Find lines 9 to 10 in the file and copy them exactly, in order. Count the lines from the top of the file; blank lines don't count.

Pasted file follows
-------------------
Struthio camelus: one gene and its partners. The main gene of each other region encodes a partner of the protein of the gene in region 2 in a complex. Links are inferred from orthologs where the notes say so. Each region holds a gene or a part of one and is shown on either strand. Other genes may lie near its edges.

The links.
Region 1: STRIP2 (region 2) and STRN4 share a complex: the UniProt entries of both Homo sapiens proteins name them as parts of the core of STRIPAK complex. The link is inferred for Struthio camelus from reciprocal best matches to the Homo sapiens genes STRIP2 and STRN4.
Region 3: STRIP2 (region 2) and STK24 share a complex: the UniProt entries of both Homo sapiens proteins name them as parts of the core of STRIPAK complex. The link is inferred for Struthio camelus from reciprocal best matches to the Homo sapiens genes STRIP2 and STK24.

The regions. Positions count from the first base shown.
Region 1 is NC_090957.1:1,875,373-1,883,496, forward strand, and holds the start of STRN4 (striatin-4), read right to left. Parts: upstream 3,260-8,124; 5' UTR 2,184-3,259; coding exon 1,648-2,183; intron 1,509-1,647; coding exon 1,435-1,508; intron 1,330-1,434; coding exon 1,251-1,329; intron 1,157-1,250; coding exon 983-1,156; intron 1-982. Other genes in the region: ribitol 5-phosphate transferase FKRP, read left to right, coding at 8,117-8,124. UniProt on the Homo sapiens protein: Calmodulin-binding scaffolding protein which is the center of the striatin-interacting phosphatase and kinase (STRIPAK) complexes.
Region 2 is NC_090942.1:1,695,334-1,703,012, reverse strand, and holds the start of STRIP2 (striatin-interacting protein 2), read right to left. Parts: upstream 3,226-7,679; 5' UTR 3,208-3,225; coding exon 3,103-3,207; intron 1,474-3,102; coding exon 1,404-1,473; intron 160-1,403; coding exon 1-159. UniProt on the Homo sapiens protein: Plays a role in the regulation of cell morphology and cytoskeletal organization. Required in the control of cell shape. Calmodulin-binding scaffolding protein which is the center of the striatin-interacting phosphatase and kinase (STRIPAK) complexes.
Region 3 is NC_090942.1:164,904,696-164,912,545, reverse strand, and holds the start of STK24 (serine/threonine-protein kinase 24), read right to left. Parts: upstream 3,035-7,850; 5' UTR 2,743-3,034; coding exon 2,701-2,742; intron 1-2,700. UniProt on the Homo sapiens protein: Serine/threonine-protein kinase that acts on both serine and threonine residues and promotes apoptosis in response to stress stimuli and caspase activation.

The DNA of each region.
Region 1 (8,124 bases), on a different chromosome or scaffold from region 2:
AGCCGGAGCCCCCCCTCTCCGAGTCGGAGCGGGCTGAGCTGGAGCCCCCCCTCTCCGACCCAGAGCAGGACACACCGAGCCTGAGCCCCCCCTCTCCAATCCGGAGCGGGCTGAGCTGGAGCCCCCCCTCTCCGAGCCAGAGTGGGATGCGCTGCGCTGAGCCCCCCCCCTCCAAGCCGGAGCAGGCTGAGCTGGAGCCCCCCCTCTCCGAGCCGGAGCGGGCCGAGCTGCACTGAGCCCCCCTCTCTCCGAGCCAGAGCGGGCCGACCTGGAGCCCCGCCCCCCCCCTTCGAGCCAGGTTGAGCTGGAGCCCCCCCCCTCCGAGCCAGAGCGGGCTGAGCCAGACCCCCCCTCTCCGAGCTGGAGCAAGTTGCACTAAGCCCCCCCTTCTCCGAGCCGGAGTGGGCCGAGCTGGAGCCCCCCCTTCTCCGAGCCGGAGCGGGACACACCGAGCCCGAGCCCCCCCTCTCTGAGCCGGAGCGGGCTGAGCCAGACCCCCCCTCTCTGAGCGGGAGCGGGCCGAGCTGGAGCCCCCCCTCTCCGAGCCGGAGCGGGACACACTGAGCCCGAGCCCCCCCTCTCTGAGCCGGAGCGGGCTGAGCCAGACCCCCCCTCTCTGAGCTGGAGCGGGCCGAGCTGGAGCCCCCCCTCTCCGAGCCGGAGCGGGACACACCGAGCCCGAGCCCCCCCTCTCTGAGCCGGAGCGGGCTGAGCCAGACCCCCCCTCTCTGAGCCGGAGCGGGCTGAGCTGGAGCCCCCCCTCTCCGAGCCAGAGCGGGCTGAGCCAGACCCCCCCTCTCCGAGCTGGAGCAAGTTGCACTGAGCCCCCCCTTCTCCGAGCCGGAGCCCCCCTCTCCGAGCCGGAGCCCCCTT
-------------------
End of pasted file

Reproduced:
The DNA of each region.
Region 1 (8,124 bases), on a different chromosome or scaffold from region 2: